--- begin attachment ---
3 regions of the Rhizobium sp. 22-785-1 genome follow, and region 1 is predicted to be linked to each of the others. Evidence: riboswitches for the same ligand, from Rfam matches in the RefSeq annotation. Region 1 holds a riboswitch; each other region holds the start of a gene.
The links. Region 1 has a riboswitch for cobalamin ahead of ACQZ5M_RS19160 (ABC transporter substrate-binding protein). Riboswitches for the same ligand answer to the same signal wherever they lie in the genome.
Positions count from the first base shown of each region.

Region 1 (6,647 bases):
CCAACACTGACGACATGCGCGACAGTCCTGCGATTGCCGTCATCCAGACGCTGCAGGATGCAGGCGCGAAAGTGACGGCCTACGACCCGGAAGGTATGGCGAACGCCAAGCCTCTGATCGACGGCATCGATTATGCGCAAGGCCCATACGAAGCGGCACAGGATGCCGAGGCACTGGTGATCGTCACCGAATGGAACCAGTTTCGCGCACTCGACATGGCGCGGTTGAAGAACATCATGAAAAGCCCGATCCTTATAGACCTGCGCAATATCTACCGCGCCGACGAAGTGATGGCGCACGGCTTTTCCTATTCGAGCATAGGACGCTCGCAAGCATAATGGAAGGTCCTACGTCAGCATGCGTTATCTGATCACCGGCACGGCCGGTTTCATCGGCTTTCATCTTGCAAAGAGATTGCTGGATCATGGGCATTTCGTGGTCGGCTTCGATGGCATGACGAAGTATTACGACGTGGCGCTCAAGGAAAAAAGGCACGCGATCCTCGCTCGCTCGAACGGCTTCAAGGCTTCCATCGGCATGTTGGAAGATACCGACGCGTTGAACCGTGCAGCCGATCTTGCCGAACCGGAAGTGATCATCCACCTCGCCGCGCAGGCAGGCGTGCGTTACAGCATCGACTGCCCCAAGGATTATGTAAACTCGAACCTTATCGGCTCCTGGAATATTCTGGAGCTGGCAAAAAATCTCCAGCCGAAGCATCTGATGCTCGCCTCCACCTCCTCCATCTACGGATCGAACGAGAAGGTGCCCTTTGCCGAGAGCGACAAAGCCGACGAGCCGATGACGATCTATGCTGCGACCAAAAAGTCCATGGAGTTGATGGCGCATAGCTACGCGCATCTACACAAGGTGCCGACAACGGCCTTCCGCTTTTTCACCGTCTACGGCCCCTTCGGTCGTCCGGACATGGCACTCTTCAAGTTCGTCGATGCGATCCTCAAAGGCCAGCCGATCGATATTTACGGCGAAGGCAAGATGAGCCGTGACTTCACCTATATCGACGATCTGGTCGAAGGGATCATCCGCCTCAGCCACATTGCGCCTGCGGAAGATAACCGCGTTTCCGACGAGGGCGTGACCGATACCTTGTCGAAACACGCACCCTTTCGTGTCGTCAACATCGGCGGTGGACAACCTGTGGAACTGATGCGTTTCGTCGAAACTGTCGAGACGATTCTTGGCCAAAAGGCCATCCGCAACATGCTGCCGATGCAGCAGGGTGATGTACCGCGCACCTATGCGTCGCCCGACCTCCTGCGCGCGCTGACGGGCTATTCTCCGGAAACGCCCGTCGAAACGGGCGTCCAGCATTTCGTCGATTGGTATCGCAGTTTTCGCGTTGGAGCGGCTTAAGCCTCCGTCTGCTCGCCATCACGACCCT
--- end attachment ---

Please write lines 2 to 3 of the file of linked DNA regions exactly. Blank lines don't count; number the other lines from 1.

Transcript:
The links. Region 1 has a riboswitch for cobalamin ahead of ACQZ5M_RS19160 (ABC transporter substrate-binding protein). Riboswitches for the same ligand answer to the same signal wherever they lie in the genome.
Positions count from the first base shown of each region.